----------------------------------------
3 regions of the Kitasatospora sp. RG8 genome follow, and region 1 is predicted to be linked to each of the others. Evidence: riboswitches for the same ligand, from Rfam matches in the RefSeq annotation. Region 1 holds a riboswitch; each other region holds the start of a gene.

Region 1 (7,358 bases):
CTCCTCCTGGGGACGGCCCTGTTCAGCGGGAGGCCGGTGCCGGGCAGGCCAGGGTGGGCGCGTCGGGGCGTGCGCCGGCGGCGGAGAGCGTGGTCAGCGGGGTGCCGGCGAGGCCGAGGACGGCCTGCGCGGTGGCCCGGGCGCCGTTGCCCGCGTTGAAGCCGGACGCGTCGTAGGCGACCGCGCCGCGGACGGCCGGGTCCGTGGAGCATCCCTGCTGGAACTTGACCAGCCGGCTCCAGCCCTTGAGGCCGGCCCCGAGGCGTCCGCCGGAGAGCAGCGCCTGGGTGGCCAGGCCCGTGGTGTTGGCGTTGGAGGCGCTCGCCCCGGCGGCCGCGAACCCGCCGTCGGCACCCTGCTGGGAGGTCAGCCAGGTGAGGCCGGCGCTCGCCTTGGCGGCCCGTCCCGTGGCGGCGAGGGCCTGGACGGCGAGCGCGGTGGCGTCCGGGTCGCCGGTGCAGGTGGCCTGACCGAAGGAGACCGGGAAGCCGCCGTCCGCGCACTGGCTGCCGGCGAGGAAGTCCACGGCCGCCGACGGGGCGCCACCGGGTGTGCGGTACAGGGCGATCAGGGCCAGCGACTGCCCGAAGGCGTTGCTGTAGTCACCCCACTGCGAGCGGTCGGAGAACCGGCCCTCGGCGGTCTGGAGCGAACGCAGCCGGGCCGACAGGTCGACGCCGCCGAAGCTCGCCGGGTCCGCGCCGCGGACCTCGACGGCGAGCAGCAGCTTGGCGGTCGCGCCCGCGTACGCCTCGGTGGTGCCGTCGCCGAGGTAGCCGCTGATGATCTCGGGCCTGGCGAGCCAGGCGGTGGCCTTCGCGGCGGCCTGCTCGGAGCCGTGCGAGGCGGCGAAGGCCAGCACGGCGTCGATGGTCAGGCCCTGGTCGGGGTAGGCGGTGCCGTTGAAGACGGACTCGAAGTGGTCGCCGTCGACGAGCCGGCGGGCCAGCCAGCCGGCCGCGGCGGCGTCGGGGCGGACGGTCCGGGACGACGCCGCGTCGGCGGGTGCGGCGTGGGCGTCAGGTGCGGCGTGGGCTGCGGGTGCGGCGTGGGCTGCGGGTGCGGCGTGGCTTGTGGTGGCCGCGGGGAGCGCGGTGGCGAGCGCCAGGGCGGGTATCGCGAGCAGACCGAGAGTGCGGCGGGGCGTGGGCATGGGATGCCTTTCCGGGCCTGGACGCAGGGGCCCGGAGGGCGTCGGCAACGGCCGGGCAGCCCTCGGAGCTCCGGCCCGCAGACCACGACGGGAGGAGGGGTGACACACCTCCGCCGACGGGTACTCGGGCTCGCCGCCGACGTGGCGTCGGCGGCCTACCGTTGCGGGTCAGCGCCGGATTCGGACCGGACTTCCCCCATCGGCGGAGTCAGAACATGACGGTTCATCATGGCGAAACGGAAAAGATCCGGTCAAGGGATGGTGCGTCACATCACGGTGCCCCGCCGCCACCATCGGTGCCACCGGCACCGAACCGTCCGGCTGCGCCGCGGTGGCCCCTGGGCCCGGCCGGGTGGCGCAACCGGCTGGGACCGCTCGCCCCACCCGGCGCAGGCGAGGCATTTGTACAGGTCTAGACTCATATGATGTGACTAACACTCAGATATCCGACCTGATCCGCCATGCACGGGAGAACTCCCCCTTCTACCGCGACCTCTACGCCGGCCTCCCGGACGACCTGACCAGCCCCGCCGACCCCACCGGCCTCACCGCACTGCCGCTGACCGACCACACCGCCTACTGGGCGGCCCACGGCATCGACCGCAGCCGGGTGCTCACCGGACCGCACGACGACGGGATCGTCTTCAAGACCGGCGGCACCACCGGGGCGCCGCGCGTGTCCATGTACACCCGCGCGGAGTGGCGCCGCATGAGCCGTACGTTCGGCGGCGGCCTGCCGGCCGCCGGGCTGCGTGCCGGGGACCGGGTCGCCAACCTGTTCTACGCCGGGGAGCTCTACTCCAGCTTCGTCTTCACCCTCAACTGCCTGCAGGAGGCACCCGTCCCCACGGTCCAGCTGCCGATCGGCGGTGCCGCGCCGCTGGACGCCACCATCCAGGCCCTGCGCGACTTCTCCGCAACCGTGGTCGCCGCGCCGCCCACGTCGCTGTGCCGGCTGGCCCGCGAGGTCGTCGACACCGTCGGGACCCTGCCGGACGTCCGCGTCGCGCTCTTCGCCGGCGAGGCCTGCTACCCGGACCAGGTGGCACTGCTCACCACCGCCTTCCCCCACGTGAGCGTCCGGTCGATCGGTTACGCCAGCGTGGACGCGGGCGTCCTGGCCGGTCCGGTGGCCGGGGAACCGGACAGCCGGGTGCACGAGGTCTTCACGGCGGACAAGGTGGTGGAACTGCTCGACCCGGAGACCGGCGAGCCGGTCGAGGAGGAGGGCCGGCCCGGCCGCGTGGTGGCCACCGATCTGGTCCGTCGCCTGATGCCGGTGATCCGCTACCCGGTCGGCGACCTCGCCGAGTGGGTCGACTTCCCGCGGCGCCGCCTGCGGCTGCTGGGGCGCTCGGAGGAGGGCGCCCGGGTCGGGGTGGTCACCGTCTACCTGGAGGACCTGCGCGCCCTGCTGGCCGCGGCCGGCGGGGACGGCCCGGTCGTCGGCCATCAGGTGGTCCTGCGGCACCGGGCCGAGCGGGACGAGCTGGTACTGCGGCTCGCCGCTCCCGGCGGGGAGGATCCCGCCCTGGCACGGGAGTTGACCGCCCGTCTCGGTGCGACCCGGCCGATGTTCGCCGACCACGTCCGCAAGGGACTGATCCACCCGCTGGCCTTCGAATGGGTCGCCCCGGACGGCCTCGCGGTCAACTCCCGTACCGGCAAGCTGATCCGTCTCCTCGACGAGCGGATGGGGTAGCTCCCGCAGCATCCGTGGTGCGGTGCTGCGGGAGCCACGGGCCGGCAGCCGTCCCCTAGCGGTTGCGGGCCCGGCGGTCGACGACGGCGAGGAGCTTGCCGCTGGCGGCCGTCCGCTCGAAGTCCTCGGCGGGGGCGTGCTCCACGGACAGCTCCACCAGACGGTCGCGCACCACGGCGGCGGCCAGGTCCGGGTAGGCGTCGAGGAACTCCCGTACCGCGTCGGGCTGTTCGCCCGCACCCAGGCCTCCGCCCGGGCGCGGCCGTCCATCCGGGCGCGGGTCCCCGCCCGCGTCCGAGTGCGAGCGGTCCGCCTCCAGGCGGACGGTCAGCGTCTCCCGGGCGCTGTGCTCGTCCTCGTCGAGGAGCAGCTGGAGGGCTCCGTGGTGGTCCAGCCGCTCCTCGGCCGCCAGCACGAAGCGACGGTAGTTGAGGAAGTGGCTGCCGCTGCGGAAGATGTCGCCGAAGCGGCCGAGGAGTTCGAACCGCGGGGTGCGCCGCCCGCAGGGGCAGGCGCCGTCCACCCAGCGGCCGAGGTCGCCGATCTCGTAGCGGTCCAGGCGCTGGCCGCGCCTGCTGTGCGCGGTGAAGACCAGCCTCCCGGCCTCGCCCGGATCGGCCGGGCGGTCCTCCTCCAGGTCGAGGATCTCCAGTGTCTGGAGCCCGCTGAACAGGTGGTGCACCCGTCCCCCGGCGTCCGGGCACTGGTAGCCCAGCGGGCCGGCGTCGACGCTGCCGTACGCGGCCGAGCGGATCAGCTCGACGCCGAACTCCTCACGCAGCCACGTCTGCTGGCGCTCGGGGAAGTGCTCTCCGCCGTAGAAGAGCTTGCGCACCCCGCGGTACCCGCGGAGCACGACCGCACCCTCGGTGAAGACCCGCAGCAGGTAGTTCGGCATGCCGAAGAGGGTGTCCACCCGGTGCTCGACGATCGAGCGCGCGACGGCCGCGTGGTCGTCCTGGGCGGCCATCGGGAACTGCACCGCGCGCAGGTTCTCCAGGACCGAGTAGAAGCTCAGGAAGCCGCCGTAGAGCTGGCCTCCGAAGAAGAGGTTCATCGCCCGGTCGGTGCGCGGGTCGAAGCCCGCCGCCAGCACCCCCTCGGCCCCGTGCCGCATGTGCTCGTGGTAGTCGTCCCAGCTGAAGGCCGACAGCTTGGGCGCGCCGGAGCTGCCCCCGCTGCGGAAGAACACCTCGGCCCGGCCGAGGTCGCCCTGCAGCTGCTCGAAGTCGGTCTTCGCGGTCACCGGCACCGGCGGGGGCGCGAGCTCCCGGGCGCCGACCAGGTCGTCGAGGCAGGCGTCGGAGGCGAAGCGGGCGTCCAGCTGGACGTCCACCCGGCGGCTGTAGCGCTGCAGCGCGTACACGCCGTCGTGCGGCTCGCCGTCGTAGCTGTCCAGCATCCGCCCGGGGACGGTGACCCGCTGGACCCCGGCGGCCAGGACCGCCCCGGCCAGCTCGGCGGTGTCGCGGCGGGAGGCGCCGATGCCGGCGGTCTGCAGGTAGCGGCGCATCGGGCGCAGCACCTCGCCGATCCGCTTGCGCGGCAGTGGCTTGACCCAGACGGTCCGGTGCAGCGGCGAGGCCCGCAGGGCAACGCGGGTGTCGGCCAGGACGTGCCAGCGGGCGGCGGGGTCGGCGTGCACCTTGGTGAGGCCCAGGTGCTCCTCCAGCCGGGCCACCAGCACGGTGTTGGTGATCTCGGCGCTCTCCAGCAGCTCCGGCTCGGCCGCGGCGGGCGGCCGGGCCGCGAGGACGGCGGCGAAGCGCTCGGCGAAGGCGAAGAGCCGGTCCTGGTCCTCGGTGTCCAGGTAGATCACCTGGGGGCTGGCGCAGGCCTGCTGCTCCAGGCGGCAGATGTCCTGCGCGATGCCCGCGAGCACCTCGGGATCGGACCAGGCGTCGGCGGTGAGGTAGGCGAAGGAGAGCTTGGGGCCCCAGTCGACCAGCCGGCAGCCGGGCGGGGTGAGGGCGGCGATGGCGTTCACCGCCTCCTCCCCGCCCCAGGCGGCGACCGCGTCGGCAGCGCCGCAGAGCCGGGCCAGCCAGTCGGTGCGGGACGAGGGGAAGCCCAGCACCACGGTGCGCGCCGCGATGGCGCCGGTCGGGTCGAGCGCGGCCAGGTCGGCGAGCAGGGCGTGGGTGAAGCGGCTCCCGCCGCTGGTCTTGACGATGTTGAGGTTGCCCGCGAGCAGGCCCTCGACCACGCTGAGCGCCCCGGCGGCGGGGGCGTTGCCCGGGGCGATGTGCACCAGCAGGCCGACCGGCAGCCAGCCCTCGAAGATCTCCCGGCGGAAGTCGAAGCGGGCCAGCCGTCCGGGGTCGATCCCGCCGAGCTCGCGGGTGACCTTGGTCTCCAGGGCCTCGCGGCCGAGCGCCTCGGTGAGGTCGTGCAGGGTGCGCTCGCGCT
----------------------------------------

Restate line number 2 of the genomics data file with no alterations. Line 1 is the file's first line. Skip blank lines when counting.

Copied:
Region 1 (7,358 bases):